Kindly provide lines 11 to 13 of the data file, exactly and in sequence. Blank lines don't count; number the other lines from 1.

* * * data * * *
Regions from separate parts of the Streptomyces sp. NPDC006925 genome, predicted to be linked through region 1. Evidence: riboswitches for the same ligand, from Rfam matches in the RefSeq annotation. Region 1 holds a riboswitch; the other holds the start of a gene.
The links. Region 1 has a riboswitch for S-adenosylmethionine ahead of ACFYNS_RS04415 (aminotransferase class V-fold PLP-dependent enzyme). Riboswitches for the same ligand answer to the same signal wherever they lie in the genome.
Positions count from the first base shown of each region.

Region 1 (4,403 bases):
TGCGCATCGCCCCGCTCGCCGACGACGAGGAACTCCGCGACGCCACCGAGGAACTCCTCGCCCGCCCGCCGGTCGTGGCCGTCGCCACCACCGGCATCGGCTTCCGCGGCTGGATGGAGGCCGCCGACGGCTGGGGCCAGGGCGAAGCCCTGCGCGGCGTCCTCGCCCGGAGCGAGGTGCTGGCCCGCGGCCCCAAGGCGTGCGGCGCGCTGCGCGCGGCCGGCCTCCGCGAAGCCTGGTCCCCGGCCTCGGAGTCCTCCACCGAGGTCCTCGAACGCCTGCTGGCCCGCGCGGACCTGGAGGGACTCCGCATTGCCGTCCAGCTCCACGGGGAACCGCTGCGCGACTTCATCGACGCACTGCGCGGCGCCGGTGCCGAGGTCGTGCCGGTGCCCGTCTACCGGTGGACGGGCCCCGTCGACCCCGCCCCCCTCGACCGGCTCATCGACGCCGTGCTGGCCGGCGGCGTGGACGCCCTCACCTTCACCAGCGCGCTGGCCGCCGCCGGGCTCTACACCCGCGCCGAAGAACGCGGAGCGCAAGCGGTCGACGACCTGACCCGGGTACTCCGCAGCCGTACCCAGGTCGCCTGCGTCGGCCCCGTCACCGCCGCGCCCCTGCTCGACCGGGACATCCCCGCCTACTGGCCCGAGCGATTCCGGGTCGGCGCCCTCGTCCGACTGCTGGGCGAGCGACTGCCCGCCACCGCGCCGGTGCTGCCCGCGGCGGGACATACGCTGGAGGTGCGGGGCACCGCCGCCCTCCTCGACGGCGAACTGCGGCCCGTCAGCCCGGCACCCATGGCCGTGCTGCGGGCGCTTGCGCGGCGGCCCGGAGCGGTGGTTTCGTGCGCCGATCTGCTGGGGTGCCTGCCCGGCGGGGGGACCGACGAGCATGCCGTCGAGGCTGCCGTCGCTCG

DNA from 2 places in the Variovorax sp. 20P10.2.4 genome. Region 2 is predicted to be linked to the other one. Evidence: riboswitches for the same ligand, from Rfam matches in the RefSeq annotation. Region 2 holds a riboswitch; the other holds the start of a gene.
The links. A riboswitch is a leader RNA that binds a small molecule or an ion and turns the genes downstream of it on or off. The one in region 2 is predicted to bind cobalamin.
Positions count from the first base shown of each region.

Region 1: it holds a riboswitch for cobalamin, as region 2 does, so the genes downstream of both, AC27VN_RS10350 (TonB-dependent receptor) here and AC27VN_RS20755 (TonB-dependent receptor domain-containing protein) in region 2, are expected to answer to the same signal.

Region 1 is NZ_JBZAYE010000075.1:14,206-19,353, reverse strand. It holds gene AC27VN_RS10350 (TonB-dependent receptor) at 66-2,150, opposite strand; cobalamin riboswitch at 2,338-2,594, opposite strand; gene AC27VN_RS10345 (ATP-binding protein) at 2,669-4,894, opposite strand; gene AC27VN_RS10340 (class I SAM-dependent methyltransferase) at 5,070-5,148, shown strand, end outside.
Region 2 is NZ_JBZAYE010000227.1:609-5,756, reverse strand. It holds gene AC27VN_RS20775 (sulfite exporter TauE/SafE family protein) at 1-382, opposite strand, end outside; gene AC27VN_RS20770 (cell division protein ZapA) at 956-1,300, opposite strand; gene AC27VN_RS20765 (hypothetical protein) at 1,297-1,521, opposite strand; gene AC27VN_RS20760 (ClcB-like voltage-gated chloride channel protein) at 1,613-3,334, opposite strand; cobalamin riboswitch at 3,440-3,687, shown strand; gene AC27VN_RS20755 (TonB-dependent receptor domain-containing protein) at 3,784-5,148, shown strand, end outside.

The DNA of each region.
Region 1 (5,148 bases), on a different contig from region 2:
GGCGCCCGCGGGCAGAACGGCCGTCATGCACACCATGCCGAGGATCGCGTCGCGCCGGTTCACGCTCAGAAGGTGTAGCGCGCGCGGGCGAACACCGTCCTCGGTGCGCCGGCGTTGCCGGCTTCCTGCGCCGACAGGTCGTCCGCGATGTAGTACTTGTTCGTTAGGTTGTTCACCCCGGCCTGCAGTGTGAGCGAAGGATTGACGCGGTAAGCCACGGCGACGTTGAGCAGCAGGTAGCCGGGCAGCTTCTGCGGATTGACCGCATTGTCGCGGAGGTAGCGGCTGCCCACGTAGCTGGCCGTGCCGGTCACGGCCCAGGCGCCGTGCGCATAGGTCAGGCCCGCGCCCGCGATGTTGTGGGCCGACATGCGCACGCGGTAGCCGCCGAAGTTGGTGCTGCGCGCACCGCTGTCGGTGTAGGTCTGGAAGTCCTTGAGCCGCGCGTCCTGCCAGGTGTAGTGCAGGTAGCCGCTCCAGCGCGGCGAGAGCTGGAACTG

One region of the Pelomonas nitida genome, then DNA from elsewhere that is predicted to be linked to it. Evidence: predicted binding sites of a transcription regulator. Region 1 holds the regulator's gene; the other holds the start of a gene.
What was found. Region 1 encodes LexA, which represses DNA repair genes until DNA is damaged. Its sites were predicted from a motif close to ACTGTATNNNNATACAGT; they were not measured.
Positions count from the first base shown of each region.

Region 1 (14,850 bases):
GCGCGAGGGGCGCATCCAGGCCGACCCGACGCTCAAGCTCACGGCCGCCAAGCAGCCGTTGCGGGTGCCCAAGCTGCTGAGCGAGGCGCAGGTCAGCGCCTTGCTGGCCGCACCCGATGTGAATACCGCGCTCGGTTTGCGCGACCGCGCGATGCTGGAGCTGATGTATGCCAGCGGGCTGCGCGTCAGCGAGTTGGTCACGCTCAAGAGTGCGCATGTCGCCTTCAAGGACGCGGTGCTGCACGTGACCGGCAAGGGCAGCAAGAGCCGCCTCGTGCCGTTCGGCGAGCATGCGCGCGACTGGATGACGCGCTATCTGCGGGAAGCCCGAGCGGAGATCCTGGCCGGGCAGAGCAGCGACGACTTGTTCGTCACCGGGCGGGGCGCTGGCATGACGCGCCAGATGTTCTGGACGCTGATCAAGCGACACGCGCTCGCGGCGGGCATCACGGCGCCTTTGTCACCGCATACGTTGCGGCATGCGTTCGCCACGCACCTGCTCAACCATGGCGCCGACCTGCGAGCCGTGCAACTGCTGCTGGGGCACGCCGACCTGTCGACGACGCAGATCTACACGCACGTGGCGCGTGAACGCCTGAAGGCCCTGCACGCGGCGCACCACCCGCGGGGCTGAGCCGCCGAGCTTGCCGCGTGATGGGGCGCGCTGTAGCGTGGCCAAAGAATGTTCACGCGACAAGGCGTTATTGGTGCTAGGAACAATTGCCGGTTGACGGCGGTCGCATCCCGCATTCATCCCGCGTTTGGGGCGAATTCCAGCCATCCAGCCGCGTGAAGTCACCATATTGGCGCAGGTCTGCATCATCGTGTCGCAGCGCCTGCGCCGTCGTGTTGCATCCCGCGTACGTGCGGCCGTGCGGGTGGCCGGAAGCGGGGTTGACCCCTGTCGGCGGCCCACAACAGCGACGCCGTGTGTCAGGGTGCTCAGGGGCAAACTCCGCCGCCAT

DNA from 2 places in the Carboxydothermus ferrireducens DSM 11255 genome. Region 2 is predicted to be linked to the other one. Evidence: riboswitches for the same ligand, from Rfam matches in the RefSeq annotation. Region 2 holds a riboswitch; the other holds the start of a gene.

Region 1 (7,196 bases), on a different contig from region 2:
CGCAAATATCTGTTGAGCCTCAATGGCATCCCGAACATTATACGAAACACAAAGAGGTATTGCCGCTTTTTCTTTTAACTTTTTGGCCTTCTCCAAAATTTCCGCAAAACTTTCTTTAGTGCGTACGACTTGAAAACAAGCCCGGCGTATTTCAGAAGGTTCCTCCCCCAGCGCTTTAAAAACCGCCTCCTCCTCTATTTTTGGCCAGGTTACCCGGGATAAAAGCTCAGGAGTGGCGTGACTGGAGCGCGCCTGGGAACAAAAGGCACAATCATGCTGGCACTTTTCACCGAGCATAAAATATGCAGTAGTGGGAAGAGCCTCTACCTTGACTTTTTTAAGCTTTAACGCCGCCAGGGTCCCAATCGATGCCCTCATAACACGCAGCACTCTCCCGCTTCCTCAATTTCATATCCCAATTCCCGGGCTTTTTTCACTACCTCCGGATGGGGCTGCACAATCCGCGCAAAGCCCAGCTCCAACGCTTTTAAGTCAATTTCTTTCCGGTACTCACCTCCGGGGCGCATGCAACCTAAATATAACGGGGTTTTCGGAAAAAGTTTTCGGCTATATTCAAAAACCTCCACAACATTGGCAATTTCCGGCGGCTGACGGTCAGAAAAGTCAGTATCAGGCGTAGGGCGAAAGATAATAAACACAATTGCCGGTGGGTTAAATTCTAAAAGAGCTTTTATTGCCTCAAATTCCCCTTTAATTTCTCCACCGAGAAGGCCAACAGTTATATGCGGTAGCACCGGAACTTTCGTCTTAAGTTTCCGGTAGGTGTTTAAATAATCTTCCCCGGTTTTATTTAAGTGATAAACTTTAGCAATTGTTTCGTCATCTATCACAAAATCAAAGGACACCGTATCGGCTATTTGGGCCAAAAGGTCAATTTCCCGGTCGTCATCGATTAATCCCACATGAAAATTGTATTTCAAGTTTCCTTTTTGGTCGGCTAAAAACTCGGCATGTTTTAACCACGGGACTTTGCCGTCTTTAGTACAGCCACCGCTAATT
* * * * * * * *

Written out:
Region 2 is NZ_JBZAYE010000227.1:609-5,756, reverse strand. It holds gene AC27VN_RS20775 (sulfite exporter TauE/SafE family protein) at 1-382, opposite strand, end outside; gene AC27VN_RS20770 (cell division protein ZapA) at 956-1,300, opposite strand; gene AC27VN_RS20765 (hypothetical protein) at 1,297-1,521, opposite strand; gene AC27VN_RS20760 (ClcB-like voltage-gated chloride channel protein) at 1,613-3,334, opposite strand; cobalamin riboswitch at 3,440-3,687, shown strand; gene AC27VN_RS20755 (TonB-dependent receptor domain-containing protein) at 3,784-5,148, shown strand, end outside.

The DNA of each region.
Region 1 (5,148 bases), on a different contig from region 2: